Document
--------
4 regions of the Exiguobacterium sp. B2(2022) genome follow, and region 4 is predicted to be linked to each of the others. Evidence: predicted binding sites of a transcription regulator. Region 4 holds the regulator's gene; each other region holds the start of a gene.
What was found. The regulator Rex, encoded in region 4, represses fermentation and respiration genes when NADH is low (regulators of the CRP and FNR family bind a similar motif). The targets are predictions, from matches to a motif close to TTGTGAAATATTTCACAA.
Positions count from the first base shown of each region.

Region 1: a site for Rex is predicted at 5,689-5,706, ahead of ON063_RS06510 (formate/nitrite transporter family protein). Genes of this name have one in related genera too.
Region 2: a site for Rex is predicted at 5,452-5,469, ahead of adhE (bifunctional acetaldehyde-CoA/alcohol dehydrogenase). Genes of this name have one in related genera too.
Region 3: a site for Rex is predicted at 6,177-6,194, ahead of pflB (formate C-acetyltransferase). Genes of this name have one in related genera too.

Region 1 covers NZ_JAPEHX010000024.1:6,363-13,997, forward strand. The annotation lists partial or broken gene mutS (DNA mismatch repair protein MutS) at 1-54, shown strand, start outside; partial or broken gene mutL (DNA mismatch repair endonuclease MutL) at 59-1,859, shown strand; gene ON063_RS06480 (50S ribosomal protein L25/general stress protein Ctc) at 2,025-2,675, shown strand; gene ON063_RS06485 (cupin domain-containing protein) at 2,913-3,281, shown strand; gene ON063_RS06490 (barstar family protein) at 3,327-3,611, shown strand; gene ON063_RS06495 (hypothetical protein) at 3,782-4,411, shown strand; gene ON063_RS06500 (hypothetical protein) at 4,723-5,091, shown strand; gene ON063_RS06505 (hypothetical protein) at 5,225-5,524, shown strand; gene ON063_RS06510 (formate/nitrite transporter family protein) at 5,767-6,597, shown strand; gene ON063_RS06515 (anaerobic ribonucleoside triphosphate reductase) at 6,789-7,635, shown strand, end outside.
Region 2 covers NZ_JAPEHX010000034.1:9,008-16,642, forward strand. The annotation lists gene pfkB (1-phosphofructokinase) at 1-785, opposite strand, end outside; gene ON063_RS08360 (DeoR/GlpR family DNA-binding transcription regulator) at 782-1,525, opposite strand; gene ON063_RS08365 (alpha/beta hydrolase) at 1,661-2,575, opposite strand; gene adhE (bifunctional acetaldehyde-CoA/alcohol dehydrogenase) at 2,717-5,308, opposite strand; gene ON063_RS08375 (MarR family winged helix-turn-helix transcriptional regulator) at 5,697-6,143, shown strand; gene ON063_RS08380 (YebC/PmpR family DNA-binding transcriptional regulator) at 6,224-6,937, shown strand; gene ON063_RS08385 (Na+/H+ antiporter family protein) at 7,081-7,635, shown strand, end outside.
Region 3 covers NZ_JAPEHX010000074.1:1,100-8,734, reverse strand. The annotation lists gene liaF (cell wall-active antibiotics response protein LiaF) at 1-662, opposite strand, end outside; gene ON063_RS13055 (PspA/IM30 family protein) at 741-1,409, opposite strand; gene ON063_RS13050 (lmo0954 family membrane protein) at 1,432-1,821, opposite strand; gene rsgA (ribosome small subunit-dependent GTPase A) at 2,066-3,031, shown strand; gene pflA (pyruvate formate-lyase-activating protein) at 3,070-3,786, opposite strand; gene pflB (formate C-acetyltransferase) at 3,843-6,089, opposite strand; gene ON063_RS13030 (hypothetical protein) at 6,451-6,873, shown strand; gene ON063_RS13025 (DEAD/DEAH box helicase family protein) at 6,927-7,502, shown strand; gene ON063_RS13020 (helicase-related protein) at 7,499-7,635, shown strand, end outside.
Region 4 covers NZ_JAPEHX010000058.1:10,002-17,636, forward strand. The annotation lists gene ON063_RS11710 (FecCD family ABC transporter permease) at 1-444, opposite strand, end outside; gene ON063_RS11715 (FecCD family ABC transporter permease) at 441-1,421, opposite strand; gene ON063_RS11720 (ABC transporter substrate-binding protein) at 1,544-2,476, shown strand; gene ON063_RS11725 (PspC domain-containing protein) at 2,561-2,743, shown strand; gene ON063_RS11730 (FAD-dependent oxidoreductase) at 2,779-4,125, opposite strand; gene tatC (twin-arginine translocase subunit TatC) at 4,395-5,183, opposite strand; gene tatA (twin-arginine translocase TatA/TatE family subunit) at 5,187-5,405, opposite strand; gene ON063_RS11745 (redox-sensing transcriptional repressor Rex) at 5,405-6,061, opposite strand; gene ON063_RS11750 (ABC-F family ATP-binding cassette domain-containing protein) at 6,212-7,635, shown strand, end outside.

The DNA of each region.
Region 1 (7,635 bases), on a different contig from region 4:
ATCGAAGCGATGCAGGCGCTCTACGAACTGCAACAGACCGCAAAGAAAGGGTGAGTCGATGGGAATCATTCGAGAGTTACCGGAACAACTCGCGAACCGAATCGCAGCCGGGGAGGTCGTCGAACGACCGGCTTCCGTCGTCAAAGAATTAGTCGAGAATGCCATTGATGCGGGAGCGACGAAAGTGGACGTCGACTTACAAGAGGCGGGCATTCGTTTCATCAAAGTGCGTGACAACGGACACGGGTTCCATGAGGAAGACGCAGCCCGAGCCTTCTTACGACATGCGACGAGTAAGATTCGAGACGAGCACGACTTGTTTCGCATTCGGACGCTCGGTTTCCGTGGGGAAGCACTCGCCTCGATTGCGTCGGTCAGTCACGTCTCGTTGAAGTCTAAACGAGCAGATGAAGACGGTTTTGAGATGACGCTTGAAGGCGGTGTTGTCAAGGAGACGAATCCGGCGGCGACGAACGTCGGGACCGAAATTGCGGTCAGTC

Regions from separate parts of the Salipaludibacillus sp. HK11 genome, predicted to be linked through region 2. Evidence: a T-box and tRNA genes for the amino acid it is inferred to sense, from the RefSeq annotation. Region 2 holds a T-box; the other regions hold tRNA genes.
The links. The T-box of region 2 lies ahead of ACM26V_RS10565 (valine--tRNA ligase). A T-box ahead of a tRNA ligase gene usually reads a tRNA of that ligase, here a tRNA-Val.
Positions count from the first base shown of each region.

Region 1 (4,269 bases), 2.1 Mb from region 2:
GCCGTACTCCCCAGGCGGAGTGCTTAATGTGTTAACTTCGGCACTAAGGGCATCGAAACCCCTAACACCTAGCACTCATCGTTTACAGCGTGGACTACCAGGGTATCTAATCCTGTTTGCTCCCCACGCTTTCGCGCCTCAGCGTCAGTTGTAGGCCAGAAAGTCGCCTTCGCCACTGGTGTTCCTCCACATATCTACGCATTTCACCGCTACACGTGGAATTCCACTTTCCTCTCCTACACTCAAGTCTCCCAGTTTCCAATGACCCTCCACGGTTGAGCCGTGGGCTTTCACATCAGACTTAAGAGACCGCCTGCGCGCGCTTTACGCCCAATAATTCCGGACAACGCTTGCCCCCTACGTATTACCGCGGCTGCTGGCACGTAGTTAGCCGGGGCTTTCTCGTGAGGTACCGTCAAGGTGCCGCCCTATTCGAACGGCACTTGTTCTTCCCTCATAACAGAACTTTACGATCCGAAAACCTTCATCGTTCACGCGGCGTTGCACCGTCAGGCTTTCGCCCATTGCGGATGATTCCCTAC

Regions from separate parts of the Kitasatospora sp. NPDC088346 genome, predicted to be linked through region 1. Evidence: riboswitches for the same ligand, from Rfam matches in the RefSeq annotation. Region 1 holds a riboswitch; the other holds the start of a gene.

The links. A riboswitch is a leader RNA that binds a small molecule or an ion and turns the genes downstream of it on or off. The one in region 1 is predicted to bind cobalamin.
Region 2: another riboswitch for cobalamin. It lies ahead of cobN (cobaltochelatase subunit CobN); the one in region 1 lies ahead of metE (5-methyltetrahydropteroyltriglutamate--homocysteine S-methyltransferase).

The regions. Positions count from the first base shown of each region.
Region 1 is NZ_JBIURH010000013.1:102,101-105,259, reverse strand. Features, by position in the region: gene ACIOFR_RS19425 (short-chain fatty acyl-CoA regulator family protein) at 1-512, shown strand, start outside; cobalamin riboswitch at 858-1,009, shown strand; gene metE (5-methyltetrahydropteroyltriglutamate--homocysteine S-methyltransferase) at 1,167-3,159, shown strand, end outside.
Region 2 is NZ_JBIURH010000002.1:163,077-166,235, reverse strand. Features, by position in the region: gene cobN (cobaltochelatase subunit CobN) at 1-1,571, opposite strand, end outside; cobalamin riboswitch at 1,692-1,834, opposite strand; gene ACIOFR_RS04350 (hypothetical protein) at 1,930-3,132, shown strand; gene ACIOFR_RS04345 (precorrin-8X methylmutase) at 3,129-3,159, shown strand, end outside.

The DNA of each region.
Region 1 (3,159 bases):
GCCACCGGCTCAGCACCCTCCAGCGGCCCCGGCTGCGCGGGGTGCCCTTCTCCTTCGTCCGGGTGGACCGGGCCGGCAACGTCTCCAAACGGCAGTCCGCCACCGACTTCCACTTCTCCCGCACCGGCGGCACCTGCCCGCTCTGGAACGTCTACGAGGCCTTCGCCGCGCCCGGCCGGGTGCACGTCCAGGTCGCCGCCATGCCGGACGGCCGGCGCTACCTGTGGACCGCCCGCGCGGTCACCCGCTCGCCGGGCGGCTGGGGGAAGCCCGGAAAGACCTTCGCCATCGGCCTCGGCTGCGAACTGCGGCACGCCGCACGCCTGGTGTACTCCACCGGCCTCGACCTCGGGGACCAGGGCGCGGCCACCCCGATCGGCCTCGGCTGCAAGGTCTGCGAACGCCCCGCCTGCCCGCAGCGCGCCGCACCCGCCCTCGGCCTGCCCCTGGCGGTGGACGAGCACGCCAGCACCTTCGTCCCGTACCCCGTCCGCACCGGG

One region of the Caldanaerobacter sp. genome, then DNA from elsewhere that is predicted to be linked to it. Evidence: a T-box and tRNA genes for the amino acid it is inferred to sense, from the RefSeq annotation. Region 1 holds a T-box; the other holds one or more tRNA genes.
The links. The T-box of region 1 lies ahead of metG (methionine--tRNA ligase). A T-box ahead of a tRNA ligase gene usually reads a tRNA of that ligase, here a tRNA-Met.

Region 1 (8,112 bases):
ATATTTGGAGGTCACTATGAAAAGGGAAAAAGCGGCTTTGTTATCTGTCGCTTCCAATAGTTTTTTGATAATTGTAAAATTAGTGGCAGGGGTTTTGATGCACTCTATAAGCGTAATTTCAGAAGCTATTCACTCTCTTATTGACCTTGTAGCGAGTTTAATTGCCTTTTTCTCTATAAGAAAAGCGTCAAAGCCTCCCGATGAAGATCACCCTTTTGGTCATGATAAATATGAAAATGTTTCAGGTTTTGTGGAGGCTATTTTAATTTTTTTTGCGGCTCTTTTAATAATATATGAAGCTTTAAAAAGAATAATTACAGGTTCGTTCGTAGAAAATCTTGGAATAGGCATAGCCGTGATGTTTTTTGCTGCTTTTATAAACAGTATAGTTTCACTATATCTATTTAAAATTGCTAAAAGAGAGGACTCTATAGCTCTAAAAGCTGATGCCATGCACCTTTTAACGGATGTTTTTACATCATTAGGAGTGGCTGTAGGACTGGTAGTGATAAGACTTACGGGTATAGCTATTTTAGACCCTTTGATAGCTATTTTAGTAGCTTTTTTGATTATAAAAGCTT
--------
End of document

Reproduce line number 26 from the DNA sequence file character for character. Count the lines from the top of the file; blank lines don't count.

Region 1 (3,159 bases):